The Cerano Hotel is my kind of hotel; clean beds, hot shower, free wi-fi and located right in the middle of town. The owner, Andreas greeted us by name. He had personally arranged for Remy and I to share a room with two twin beds on the first night but after Remy checked into the Sports Academy Dormitory, he moved me into a single room. Andreas also held a room open for me if I chose to return to the Cerano after my planned excursion to Berlin.
My son, one suitcase and I fill a European elevator to the extent that the door refused to close twice. However, the elevator cab is approximately twice the size of the entire bathroom in room 204. I cannot change – BECAUSE I HAVE NO CLOTHES – so we walk into the beautiful web of streets surrounding our hotel and do some serious bonding.
Cologne feels safe and affluent. The stores are busy and we buy tee shirts and other frivolent ‘necessities.’ Then jet lag hits us both like a sledgehammer. I am using the Cerano’s wi-fi to catch up with a busy day at the office, I turn around, and Remy is zonked. It is 4 p.m. and he sleeps until 6:30 the next morning.
Mark Dillon and I have been friends for twenty years. We played together for many years; a treat for me – not so much for Mark I suspect. He has been in soccer all his life and any kid that comes under his wing is blessed; Mark is the consummate professional.
We flew to Philadelphia in the 1980’s at our own expense to lobby FIFA to consider the USA as a World Cup Venue. Everyone knows the end of the story but in the beginning, it was just Mark and I, Joe Mittiga, Mike Daniels and a couple of other intrepid pioneers. Once success became evident, hundreds of politically correct people took the reins and the credit. None of the original six adventurers received anything other than the joy of watching the ’94 games …but that was all we really wanted in the first place.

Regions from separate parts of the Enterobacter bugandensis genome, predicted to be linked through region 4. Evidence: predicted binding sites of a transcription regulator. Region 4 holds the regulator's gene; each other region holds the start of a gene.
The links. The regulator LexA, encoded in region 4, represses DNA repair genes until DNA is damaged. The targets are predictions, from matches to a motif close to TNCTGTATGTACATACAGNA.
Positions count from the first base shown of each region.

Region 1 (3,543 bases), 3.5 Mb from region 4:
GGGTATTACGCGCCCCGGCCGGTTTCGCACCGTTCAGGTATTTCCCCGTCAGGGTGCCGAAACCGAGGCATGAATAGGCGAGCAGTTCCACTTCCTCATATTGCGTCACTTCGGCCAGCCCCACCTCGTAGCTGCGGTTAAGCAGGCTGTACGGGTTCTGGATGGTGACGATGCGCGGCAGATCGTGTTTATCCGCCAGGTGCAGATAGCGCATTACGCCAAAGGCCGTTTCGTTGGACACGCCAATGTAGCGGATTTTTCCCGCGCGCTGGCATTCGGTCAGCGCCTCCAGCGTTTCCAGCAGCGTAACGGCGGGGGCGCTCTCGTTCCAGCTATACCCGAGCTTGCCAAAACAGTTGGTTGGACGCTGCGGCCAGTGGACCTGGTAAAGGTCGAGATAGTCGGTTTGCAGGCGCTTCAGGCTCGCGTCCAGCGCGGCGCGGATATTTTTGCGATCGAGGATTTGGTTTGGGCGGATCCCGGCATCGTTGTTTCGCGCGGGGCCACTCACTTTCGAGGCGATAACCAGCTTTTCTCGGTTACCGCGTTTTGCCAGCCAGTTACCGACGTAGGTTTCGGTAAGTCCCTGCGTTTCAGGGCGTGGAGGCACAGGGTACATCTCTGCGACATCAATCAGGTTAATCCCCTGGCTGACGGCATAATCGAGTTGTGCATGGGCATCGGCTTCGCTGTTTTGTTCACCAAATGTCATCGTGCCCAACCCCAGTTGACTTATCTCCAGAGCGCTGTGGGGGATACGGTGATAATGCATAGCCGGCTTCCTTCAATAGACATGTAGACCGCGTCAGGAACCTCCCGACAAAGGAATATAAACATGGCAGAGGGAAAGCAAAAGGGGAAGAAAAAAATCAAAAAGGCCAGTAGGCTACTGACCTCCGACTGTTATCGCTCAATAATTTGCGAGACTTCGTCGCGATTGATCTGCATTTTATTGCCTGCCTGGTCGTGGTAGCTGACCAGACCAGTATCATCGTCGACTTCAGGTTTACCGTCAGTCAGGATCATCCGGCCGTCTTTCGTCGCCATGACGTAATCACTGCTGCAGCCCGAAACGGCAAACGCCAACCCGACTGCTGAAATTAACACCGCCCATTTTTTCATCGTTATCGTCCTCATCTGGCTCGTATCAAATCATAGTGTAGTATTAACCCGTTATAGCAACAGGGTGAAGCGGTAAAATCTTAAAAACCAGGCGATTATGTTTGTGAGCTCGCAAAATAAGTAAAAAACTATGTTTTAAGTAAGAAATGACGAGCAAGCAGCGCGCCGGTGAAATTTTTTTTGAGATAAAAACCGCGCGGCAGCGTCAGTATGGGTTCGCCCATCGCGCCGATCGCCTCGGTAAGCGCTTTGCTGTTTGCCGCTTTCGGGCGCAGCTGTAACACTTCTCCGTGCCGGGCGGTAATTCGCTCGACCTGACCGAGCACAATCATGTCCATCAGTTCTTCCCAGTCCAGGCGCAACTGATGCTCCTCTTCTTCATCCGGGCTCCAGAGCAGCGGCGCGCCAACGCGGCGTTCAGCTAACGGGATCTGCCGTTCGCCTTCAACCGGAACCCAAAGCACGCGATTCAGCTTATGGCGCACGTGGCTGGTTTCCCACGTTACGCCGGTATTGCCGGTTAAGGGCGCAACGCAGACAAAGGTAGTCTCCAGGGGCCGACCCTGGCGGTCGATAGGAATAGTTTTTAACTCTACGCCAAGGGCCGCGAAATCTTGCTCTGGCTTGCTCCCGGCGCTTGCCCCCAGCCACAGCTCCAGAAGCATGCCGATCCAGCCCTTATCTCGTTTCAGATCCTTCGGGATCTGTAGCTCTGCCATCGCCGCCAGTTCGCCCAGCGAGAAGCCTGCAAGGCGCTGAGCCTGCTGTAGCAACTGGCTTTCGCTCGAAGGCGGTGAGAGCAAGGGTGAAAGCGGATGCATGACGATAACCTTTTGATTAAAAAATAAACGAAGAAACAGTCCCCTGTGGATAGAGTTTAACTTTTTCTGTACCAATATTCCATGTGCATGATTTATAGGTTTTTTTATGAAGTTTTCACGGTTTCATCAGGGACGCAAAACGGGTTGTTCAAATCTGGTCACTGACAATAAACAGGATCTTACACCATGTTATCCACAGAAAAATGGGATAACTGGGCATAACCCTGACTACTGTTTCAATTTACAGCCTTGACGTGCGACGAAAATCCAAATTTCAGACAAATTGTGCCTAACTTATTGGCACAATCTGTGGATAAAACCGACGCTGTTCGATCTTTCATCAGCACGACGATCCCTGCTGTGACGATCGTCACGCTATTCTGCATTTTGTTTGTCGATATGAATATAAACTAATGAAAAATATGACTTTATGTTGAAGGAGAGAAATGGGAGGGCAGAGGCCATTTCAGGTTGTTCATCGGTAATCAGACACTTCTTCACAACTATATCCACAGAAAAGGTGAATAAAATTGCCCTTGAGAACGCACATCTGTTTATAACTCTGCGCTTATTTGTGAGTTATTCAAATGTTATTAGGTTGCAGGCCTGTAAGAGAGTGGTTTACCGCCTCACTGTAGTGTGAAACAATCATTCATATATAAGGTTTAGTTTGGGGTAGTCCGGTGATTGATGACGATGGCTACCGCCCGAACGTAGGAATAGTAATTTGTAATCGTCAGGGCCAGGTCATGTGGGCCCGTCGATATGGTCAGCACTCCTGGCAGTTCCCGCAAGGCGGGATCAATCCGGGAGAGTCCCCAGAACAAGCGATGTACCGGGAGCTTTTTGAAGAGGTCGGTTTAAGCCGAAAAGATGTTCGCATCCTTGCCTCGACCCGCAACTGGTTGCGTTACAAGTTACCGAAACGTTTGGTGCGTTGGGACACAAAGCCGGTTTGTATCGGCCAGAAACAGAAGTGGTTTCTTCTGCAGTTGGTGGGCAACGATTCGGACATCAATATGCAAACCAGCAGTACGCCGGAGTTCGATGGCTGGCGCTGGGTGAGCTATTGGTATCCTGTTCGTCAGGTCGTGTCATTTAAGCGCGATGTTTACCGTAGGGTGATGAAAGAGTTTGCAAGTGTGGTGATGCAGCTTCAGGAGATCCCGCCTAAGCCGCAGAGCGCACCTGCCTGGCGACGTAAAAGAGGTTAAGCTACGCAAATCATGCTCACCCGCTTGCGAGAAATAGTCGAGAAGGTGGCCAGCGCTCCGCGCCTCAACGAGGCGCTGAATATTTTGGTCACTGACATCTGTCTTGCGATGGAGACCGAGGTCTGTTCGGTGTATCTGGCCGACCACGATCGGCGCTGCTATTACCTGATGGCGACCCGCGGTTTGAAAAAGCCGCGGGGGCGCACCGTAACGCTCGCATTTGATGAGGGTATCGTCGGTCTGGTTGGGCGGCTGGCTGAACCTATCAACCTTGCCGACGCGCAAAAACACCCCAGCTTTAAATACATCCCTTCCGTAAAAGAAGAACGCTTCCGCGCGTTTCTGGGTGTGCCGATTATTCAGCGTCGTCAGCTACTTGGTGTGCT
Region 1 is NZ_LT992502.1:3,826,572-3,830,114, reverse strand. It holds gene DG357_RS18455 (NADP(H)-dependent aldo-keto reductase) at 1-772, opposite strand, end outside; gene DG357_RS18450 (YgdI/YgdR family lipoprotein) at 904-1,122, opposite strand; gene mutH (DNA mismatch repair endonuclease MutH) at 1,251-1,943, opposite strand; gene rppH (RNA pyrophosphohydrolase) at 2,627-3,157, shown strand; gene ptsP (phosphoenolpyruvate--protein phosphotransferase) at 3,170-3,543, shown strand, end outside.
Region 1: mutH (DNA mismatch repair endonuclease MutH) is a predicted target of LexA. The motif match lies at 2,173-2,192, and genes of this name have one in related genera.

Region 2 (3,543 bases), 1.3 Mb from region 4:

Training will take place in the training facilities outside the massive Cologne Stadium but first, we have to negotiate the Weiden West U-Bahn Line One. However, as you might expect in Germany, travelling the U-Bahn is a no-brainer and we hook up with Mark at 9 a.m. in a McDonalds outside the Cologne Stadium. He had just driven into town from Belgium with two talented 12 year olds he was also introducing to the magic of Coach Klaus Pabst.
Remy checked into an impressive room on the sixth floor of the Sports Academy Dormitory; he changed into his training gear and we walked together to Klaus’ office. He was his usual friendly self and genuinely happy to see Remy again. Now it is all up to the kid; Klaus does not take any prisoners.
I left the morning training session and went back downtown. The last thing my son needs is a big-mouthed soccer dad on the sidelines. Besides, Mark promised to bring Remy to meet me for lunch at SportsCheck, a large apparel store in the city. The big test would be at 7 p.m. when Remy took the field to train with the FC Cologne U-16 Academy.
I have to admit, I was a little nervous as I took the U-Bahn back to watch the evening session; there was always jetlag, older kids, not speaking German, a raft of excuses I could fall back on if he didn’t shine.
I should not have worried.